The Southern African Catholic Bishops’ Conference has observed with sadness the outburst of xenophobic violence in Durban which the Catholic Archbishop, Cardinal Wilfrid Napier has already condemned.
Our charter, the bible, is very clear “When a foreigner lives with you in your land, don’t take advantage of him. Treat the foreigner the same as a native. Love him like one of your own. Remember that you were once foreigners in Egypt. I am God, your God”. (Leviticus 19:33-34)
We understand the anger that the people may be feeling towards the foreigners for various legitimate reasons. However, we are a nation of peace; we are a rainbow nation. We conquered apartheid with very little use of violence and a settlement was reached peacefully. The same principle of Ubuntu needs to be applied in order to calm the recent spates of violence and unrest.
While we acknowledge that the utterances by His Majesty, the king of the Zulu nation, never meant nor intended this violence, we believe that he should categorically condemn this violence and publicly propagate the value of hospitality entrenched in the Zulu worldview “isisu somhambi asingakanani singangenso yenyoni ”. This would amplify his influence as a peacemaker and a loyal leader of the soil.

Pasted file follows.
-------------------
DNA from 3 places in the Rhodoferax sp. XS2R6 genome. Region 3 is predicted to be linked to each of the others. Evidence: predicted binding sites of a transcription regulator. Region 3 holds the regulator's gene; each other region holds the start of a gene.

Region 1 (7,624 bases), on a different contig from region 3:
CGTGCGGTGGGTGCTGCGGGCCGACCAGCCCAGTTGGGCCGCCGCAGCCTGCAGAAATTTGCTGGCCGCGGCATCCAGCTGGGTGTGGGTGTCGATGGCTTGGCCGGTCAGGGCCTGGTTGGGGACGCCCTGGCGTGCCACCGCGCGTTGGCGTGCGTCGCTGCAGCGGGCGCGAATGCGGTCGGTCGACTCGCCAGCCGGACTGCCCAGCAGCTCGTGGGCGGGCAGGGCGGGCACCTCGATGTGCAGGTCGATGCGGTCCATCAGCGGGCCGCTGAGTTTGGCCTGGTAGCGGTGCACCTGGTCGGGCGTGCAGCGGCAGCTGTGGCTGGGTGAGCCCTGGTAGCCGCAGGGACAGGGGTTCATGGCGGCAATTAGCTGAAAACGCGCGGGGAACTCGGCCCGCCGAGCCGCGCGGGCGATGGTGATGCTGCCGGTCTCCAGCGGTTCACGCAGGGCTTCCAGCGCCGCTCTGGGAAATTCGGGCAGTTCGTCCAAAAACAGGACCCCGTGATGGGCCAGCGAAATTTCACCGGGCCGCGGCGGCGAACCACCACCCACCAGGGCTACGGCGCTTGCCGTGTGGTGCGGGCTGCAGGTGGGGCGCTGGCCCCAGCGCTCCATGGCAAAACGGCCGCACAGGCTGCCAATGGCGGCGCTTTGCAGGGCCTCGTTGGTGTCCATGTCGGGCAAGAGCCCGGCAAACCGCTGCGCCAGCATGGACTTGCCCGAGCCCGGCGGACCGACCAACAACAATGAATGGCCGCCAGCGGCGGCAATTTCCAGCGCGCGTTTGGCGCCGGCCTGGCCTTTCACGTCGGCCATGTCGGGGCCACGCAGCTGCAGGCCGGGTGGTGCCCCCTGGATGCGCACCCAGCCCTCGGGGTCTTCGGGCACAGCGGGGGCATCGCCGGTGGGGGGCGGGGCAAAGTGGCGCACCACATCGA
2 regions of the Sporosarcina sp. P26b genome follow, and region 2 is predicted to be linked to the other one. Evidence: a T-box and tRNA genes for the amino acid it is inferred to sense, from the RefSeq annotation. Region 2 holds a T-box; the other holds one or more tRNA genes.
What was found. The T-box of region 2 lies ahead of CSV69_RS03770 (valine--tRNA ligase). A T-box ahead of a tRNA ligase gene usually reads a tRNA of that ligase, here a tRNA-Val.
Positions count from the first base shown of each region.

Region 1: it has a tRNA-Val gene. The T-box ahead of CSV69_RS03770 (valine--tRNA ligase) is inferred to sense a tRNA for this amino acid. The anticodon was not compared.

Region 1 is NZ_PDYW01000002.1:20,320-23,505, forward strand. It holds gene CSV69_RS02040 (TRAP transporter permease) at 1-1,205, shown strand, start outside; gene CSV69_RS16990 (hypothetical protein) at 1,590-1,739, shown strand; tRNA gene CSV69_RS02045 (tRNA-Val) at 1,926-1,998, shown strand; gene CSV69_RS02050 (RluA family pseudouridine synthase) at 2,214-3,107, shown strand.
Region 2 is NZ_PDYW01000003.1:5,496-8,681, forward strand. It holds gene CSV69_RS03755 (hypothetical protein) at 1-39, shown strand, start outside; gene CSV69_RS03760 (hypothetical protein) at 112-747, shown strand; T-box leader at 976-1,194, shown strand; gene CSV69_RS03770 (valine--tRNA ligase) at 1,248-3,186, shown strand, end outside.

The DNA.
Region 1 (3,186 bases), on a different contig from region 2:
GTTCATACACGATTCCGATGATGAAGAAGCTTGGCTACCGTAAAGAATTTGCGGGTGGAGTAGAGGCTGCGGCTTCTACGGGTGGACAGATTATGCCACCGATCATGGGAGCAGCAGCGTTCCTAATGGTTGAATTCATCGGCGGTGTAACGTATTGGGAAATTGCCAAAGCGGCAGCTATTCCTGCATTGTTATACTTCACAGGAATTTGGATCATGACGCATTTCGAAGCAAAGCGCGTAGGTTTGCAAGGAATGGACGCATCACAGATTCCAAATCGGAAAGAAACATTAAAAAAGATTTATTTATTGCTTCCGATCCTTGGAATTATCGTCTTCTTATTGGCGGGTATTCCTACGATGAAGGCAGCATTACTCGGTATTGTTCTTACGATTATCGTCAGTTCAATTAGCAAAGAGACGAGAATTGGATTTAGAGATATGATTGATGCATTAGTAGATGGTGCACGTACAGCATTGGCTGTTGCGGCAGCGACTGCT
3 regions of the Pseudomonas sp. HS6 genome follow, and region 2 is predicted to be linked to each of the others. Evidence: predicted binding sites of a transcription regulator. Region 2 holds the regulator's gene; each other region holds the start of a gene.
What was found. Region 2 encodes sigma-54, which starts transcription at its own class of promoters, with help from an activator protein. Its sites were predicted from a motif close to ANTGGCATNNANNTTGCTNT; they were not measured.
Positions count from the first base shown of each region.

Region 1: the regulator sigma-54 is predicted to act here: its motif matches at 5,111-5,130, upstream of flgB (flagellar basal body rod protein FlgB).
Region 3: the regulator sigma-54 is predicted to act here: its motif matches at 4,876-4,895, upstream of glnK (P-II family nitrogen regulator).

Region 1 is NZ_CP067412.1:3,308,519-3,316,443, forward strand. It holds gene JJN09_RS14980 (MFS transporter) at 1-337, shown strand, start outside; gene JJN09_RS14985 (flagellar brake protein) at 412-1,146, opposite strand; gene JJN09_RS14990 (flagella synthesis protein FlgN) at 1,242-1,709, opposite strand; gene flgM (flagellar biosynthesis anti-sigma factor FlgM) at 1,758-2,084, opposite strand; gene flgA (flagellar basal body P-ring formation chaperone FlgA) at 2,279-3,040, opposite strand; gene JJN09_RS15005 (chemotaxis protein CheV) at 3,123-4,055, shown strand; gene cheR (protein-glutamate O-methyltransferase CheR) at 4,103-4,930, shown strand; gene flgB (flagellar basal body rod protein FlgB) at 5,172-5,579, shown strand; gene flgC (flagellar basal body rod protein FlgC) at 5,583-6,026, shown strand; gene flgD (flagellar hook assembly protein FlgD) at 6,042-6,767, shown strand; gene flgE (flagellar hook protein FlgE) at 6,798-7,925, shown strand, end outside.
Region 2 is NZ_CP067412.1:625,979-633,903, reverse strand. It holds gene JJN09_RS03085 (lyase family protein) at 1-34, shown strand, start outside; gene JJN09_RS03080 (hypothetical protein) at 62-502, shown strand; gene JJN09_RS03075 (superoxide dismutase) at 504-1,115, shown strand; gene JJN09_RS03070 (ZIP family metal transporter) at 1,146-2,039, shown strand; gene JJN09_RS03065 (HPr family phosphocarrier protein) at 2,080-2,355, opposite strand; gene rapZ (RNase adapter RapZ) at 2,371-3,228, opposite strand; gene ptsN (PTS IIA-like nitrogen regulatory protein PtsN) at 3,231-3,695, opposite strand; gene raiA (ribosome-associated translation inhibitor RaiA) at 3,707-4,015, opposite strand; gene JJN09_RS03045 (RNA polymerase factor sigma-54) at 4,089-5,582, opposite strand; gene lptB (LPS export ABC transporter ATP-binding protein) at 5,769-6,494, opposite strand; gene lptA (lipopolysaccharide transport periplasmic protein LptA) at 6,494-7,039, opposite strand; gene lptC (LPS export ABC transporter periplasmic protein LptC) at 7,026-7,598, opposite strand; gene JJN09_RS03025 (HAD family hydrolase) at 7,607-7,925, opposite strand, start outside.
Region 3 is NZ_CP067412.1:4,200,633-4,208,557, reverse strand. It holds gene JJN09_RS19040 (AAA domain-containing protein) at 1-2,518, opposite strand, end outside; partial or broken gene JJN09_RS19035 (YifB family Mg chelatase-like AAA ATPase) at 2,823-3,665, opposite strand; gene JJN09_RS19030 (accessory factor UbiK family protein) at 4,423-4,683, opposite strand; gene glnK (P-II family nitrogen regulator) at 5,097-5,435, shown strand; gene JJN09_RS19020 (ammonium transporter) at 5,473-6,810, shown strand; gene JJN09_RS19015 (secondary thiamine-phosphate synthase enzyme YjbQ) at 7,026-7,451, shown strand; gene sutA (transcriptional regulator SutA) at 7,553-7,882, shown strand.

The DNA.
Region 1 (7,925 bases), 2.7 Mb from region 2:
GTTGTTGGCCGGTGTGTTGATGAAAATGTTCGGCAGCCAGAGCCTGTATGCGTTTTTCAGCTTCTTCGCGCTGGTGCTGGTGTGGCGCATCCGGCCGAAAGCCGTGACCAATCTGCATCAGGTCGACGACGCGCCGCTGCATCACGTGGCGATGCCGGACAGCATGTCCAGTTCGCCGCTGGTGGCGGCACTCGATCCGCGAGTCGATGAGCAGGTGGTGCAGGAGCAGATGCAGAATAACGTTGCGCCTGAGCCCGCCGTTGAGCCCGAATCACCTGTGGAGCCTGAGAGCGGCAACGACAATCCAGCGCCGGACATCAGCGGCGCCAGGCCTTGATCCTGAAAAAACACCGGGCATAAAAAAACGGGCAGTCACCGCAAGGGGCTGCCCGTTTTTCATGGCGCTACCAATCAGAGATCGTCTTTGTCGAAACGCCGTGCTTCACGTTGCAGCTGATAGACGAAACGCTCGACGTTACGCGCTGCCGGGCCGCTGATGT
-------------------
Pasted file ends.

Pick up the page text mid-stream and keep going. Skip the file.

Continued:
We commit ourselves to pray to God for this situation to be resolved and to be available as agents to broker peace. We also commit financial support from the SACBC Foundation for the displaced people.
We urge the foreigners and expatriates to avoid being involved in any unfair labor and illegal business practices. We also exhort them to expose those who are here illegally and report any criminal elements among them. This is to be expected of every responsible citizen, both foreign/expatriate and native.
We urge our society to avoid irresponsible use of social media. Many graphics and verbal postings do very little to change the situation but exacerbate the violence. Before posting, always ask yourself if it will bring any good or if it will fuel the conflict.
Finally, we urge the government to take leadership in this matter. Leaders of this violent movement should have been identified and confronted for dialogue and accountability. Issues that provide a context for this horrible violence need to be addressed immediately.
May all South Africans remember that “whatsoever you do to the least of my brethren, you do it unto me” (Matthew 25:40) and that the Freedom Charter (1955) says “South Africa belongs to all who live in it.”